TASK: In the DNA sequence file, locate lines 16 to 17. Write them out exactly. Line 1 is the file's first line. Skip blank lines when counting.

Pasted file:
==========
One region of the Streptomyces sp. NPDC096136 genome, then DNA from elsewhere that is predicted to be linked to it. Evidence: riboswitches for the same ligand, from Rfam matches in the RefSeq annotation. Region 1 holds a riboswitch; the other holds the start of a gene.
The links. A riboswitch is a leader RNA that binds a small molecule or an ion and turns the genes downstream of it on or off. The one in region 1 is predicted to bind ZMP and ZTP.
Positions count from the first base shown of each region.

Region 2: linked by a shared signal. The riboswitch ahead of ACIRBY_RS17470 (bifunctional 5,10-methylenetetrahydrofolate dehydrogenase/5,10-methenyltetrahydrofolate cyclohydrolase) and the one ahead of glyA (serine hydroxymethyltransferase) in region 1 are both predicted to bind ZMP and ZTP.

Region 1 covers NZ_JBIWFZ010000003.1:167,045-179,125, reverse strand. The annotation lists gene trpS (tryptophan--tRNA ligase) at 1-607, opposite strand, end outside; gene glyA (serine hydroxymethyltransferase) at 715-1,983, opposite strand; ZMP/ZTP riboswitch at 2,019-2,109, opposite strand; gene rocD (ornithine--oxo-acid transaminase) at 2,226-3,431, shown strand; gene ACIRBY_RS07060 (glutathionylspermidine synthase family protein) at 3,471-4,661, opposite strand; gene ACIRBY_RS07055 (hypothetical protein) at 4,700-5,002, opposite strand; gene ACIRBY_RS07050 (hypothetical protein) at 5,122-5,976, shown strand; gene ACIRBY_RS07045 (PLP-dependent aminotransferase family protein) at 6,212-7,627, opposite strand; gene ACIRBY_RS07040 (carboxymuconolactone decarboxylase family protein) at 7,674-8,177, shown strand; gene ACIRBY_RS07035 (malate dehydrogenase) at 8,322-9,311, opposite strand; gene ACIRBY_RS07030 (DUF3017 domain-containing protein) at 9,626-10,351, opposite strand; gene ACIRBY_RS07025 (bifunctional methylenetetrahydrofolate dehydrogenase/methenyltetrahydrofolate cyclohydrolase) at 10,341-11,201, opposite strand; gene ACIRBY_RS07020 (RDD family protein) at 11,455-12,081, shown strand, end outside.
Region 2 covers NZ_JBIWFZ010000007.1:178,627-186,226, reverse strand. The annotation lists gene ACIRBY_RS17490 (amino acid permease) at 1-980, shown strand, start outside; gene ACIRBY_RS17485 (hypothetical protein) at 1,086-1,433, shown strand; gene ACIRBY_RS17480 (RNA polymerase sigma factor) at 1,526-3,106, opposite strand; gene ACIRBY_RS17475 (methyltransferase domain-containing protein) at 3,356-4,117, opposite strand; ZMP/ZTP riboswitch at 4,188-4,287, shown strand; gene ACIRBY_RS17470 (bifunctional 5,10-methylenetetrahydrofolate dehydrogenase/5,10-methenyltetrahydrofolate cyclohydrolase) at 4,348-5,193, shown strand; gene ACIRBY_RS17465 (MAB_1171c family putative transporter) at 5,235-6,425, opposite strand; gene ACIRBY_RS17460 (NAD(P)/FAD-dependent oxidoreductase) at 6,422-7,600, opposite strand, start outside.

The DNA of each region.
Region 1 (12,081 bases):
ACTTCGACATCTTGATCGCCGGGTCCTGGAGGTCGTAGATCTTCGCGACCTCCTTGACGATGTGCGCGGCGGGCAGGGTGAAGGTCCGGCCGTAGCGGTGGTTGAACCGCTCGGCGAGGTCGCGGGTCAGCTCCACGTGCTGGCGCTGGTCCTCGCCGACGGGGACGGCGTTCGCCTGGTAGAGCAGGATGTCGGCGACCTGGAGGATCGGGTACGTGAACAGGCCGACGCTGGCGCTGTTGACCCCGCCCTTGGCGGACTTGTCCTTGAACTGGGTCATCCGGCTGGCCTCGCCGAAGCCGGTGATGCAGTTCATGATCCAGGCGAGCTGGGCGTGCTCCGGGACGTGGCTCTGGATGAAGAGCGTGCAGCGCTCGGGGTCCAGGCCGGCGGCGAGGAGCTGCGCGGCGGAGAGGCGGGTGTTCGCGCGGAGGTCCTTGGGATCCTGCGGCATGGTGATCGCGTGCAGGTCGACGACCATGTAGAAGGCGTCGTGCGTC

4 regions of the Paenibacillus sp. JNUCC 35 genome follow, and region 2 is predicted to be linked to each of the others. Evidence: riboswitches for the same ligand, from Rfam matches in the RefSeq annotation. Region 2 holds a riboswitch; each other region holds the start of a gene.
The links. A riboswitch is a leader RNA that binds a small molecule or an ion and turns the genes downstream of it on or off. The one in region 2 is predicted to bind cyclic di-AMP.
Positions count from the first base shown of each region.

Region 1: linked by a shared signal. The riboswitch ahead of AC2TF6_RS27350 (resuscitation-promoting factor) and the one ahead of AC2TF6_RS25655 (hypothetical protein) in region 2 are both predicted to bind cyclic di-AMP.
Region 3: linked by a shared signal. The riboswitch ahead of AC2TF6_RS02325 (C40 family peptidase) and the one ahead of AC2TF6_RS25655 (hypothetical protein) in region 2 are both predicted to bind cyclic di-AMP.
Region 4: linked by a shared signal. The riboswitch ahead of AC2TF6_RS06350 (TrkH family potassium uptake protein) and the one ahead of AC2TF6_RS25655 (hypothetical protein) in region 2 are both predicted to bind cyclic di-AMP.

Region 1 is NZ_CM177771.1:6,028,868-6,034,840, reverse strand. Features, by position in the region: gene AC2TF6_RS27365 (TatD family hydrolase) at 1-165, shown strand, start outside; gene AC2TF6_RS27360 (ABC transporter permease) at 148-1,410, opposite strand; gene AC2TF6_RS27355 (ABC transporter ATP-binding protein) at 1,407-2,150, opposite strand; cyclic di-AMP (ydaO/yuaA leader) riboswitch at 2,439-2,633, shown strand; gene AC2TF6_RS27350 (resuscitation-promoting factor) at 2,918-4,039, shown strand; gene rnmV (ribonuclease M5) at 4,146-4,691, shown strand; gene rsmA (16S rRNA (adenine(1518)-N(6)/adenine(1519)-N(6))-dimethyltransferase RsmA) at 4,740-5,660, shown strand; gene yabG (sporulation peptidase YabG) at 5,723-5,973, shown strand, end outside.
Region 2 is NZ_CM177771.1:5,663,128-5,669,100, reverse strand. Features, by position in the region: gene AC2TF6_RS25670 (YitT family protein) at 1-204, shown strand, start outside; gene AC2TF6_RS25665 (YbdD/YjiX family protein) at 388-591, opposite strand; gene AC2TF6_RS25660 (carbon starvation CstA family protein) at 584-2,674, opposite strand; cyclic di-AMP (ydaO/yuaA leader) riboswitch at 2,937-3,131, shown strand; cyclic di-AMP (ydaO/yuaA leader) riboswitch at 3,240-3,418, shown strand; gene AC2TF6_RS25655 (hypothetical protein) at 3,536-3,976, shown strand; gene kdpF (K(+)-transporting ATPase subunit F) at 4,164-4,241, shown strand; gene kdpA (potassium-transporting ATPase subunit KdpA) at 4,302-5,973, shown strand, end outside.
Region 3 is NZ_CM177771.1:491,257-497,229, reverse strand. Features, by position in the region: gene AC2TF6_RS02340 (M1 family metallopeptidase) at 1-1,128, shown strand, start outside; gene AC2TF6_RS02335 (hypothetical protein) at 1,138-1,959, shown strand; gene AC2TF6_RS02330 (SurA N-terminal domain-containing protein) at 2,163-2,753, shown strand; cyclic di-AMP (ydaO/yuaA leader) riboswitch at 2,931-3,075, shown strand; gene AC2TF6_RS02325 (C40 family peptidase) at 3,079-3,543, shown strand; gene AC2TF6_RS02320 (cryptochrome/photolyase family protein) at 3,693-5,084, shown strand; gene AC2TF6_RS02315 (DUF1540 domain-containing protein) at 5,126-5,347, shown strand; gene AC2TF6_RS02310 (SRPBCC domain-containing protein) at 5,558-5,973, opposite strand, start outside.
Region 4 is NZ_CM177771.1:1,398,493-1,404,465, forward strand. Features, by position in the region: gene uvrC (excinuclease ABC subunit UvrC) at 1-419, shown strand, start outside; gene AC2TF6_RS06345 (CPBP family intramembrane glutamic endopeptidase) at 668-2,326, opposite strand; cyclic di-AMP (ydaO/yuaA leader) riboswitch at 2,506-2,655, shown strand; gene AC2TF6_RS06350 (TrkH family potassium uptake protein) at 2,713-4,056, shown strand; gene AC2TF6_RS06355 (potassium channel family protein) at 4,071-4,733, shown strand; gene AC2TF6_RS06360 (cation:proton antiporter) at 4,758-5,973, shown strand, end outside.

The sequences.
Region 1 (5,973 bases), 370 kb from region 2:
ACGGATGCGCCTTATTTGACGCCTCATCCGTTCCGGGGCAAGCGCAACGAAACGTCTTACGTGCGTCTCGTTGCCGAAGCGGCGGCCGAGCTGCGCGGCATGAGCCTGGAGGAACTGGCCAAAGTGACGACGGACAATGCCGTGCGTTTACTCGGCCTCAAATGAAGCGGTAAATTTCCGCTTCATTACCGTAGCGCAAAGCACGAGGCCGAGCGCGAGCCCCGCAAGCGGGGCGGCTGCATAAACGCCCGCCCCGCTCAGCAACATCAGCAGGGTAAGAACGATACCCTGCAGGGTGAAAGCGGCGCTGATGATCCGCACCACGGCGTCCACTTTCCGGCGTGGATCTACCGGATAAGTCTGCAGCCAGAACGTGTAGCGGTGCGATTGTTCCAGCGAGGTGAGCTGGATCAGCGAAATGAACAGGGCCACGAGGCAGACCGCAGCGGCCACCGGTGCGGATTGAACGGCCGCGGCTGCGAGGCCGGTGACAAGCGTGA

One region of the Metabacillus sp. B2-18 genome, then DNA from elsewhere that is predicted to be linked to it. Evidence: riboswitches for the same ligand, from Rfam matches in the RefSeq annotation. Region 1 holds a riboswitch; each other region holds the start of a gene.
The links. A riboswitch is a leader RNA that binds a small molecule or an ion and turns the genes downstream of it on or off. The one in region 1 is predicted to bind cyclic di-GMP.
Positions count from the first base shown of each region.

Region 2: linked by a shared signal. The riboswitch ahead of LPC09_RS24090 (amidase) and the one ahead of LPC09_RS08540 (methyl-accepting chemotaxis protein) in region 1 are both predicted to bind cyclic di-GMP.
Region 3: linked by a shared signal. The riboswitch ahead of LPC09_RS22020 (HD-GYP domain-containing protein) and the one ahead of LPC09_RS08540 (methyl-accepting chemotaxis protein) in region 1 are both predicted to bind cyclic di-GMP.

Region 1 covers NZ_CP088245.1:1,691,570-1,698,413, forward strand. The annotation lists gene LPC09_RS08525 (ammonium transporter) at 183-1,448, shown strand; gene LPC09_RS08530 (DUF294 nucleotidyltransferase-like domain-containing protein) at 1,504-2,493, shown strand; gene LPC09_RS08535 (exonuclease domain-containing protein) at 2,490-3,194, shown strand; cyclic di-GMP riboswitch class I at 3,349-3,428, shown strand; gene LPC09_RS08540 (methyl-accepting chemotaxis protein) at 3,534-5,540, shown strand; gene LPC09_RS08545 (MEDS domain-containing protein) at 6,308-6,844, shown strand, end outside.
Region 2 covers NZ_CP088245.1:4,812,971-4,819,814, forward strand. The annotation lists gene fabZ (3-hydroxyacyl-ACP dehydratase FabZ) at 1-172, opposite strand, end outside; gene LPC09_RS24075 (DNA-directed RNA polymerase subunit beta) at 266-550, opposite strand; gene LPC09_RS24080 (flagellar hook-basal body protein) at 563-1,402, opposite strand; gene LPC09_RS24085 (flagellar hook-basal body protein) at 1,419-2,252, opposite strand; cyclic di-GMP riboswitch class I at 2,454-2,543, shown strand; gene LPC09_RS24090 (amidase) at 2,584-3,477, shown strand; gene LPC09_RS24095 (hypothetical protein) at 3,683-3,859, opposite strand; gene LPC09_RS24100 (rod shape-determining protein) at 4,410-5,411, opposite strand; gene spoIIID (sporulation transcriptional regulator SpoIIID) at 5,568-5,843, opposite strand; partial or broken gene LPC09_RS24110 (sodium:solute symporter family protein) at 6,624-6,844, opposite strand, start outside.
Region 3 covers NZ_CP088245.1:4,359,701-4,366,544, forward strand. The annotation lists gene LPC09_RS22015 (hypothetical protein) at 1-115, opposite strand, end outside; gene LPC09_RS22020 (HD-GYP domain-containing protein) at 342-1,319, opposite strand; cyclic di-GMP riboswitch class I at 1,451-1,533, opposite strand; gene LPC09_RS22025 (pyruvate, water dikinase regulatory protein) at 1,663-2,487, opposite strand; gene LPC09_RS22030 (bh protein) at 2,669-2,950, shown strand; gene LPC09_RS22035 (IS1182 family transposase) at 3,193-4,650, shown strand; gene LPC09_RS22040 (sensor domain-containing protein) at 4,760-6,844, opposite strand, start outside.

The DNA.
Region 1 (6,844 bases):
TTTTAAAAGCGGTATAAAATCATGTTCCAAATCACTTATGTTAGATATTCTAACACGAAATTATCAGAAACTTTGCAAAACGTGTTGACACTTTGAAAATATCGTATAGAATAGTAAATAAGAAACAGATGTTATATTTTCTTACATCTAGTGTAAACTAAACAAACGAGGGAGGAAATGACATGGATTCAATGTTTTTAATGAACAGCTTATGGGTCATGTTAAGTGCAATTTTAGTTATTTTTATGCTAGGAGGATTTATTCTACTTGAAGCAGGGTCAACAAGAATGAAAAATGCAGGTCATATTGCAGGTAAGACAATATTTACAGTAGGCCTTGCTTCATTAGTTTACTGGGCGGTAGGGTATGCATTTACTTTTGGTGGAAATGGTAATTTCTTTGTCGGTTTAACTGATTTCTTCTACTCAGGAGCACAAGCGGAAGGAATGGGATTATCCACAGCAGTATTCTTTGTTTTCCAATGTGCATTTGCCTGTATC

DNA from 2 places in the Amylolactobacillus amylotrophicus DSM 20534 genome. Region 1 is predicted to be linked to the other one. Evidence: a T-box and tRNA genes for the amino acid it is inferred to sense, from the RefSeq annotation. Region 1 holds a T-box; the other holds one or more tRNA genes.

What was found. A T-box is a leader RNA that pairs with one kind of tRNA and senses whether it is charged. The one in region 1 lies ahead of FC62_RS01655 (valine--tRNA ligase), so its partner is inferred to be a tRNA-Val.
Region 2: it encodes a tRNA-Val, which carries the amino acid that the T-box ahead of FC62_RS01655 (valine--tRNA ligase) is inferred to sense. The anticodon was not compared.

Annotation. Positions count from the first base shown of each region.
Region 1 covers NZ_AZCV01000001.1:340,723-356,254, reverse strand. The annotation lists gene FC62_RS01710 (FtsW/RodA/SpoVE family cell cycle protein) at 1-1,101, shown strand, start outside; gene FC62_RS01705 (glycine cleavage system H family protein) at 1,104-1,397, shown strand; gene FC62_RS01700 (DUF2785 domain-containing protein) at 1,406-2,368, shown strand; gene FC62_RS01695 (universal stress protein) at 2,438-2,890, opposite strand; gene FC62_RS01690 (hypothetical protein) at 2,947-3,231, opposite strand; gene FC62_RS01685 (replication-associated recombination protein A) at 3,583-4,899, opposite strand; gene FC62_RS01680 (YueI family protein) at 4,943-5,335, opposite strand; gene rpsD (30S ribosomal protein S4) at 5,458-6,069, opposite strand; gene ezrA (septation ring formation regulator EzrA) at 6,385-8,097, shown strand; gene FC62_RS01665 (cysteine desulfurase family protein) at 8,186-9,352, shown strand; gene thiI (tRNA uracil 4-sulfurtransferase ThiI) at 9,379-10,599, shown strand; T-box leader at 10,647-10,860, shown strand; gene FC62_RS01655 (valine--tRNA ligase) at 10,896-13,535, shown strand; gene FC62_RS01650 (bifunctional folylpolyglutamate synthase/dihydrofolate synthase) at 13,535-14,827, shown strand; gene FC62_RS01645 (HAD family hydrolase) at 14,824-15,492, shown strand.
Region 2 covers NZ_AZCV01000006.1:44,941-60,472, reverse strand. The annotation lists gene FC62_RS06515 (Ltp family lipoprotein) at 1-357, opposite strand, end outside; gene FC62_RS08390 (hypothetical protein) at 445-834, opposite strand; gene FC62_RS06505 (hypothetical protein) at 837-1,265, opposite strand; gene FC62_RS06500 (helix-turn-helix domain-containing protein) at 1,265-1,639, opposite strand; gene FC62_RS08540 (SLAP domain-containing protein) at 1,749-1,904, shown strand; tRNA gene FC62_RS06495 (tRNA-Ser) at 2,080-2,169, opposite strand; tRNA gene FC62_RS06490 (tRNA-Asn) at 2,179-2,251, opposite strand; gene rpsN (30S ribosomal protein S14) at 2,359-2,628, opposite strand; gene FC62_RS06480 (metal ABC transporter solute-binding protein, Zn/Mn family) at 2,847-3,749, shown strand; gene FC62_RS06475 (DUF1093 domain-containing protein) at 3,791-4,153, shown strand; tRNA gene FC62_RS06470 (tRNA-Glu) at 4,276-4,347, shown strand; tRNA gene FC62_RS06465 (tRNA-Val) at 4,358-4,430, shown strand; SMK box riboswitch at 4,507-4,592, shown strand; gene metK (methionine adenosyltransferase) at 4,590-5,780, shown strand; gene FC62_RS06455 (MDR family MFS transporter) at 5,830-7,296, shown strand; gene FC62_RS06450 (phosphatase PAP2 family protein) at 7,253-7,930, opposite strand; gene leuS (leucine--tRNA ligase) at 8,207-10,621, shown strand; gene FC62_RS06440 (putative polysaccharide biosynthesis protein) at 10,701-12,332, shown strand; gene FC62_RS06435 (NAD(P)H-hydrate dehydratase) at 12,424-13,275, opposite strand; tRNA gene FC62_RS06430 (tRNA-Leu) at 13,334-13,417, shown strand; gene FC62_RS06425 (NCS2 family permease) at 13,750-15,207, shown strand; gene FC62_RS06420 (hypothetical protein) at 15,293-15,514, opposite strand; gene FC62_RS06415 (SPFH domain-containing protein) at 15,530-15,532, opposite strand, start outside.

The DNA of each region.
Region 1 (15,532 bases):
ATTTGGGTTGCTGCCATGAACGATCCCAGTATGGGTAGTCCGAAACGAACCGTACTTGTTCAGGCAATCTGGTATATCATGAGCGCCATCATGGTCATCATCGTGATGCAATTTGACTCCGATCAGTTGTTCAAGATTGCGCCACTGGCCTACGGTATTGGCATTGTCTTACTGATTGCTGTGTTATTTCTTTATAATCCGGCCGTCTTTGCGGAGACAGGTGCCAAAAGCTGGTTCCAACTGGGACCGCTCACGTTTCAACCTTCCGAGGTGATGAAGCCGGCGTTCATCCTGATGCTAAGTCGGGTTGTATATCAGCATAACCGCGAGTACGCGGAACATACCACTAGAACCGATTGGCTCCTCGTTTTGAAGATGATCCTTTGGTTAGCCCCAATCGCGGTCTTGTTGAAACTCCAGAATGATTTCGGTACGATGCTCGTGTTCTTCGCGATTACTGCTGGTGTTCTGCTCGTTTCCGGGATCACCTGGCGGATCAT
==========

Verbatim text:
Region 1 is NZ_CM177771.1:6,028,868-6,034,840, reverse strand. Features, by position in the region: gene AC2TF6_RS27365 (TatD family hydrolase) at 1-165, shown strand, start outside; gene AC2TF6_RS27360 (ABC transporter permease) at 148-1,410, opposite strand; gene AC2TF6_RS27355 (ABC transporter ATP-binding protein) at 1,407-2,150, opposite strand; cyclic di-AMP (ydaO/yuaA leader) riboswitch at 2,439-2,633, shown strand; gene AC2TF6_RS27350 (resuscitation-promoting factor) at 2,918-4,039, shown strand; gene rnmV (ribonuclease M5) at 4,146-4,691, shown strand; gene rsmA (16S rRNA (adenine(1518)-N(6)/adenine(1519)-N(6))-dimethyltransferase RsmA) at 4,740-5,660, shown strand; gene yabG (sporulation peptidase YabG) at 5,723-5,973, shown strand, end outside.
Region 2 is NZ_CM177771.1:5,663,128-5,669,100, reverse strand. Features, by position in the region: gene AC2TF6_RS25670 (YitT family protein) at 1-204, shown strand, start outside; gene AC2TF6_RS25665 (YbdD/YjiX family protein) at 388-591, opposite strand; gene AC2TF6_RS25660 (carbon starvation CstA family protein) at 584-2,674, opposite strand; cyclic di-AMP (ydaO/yuaA leader) riboswitch at 2,937-3,131, shown strand; cyclic di-AMP (ydaO/yuaA leader) riboswitch at 3,240-3,418, shown strand; gene AC2TF6_RS25655 (hypothetical protein) at 3,536-3,976, shown strand; gene kdpF (K(+)-transporting ATPase subunit F) at 4,164-4,241, shown strand; gene kdpA (potassium-transporting ATPase subunit KdpA) at 4,302-5,973, shown strand, end outside.